Date of Award

Spring 1-1-2014

Document Type


Degree Name

Doctor of Philosophy (PhD)



First Advisor

David Wineland

Second Advisor

Cindy Regal

Third Advisor

Konrad Lehnert

Fourth Advisor

James Thompson

Fifth Advisor

Kelvin Wagner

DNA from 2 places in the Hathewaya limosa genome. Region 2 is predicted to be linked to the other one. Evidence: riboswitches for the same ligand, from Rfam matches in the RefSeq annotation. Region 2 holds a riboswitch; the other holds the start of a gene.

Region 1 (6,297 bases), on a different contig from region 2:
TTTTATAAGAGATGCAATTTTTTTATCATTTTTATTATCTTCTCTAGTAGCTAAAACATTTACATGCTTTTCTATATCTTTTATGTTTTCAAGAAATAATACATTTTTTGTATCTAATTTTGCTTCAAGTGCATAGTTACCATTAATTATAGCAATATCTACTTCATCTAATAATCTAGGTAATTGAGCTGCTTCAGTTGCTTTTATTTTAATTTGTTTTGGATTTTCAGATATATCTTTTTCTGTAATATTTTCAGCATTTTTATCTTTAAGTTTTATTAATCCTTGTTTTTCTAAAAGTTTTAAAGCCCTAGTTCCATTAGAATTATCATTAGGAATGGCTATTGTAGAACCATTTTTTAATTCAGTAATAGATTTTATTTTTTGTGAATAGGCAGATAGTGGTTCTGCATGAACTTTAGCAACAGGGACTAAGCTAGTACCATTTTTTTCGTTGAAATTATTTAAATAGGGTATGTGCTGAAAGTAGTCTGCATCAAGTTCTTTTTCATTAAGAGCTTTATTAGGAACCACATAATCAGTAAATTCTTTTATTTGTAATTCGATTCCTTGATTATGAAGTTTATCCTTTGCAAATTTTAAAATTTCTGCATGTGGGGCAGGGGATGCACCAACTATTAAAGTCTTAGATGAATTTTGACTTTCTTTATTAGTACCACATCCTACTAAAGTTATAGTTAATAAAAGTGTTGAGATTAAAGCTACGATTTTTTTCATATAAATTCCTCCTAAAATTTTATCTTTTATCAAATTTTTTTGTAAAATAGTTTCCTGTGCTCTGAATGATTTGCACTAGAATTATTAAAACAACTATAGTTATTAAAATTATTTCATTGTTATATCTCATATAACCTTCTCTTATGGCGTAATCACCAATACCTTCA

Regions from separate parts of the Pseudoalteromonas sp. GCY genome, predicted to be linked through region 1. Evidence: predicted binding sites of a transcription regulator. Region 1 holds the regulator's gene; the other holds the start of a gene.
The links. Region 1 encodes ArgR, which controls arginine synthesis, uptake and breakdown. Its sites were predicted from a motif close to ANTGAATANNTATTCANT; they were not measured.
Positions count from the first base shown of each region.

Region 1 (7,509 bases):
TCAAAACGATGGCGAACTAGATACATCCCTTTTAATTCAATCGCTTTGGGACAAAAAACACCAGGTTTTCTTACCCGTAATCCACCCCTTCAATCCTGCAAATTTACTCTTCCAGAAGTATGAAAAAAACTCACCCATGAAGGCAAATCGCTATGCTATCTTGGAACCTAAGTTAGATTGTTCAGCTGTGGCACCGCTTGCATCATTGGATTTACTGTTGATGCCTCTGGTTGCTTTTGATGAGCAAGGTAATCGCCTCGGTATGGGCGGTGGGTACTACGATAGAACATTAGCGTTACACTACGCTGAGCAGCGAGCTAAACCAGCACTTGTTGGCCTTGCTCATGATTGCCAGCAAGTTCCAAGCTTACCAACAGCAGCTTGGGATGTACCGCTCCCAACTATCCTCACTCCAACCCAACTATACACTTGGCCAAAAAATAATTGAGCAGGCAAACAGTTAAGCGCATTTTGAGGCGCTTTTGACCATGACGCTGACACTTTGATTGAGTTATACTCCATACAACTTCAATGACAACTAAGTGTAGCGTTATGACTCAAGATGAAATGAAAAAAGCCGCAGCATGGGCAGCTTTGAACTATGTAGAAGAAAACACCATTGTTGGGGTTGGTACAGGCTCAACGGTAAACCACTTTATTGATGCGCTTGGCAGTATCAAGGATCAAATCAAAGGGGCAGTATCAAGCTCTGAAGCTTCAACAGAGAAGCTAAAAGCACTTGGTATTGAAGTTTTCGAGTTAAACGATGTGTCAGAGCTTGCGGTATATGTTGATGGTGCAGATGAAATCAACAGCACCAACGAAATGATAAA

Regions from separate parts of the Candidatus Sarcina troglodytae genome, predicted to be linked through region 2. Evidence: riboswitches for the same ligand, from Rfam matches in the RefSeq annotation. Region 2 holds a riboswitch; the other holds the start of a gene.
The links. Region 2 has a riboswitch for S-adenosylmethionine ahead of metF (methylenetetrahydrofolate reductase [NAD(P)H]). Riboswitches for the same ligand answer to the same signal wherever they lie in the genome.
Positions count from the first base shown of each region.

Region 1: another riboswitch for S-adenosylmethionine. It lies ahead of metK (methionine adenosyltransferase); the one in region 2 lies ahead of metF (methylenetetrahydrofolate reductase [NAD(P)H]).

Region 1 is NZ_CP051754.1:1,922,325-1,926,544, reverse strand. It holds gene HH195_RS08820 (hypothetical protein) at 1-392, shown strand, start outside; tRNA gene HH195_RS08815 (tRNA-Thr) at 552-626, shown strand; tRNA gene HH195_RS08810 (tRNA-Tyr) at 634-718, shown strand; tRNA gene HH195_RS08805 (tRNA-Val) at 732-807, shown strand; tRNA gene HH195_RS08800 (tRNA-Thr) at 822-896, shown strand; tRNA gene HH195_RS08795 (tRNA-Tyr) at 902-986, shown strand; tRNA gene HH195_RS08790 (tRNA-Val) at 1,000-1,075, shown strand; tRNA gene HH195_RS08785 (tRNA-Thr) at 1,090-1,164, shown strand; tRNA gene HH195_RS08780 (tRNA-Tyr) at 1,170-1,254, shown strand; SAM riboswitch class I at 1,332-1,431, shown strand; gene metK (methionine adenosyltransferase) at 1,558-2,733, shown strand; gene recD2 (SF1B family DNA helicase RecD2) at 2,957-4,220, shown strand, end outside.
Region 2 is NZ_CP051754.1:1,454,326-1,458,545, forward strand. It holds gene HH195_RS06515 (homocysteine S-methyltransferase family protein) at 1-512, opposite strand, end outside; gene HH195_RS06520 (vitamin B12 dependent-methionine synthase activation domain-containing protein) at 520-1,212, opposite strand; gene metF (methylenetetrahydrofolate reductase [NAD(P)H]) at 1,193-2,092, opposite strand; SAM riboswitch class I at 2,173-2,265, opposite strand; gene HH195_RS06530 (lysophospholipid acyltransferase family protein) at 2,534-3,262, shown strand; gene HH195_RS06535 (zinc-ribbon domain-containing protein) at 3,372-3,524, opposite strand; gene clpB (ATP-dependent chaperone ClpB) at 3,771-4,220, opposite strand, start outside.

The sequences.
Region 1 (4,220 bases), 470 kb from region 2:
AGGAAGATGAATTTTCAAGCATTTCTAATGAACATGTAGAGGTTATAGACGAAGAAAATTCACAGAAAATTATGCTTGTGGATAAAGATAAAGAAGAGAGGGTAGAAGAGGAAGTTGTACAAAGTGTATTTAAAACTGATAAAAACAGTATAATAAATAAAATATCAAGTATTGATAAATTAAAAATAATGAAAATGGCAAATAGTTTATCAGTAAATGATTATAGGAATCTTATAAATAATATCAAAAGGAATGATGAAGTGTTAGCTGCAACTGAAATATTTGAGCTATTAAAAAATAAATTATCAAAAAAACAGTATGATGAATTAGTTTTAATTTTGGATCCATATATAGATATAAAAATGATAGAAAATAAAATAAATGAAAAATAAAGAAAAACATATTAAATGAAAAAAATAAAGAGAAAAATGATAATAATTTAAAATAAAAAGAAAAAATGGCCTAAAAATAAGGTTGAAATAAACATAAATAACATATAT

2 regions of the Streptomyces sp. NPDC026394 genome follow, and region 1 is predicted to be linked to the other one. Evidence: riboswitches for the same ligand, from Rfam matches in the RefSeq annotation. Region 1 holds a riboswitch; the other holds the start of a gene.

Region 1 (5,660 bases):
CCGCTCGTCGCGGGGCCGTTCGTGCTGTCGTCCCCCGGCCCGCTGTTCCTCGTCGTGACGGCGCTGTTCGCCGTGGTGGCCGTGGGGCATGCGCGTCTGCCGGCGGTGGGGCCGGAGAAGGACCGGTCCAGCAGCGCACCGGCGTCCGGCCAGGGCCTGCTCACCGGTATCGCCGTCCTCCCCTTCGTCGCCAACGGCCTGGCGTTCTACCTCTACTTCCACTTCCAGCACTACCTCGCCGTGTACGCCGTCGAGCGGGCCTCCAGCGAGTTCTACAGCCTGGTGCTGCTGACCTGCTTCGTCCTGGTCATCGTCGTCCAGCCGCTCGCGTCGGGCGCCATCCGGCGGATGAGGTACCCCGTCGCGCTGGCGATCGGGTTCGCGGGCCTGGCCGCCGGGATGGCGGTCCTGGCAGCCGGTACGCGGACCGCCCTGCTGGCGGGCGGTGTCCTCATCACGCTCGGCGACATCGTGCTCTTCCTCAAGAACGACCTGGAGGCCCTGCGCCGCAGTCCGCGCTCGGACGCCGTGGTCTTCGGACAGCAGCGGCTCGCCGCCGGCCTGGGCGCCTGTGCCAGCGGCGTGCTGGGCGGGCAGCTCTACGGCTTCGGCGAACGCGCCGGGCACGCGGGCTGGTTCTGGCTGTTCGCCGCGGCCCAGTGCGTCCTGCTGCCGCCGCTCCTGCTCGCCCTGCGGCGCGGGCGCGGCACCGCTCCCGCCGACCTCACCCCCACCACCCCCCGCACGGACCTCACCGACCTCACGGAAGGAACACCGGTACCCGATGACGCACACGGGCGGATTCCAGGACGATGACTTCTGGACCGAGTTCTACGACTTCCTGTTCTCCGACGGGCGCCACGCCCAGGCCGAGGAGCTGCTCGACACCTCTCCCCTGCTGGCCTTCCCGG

Quantum information processors are predicted to enable a significant speedup in solving certain classes of problems compared to their classical counterparts. For one scheme of a processor implementation, required elements include qubits with long coherence times, laser-induced universal gates, information transport, and motional-state initialization using a second coolant ion species. Techniques described in this thesis include the use of a multiple electrode segmented trap, wherein information transport is achieved through the transport of qubit ions between spatially distinct locations. While experiment timescales had previously been dominated by ion transport and re-cooling of motional states, I have achieved transport and separation of qubit ions on timescales comparable to quantum logic gates. This work has been extended to achieve fast transport of qubit and coolant two-species ion chains. The developed techniques for ion transport result in low motional excitations, reducing the need for re-initialization of ion motional states. This can enable significant improvement in the operation time of an ion-based quantum information processor.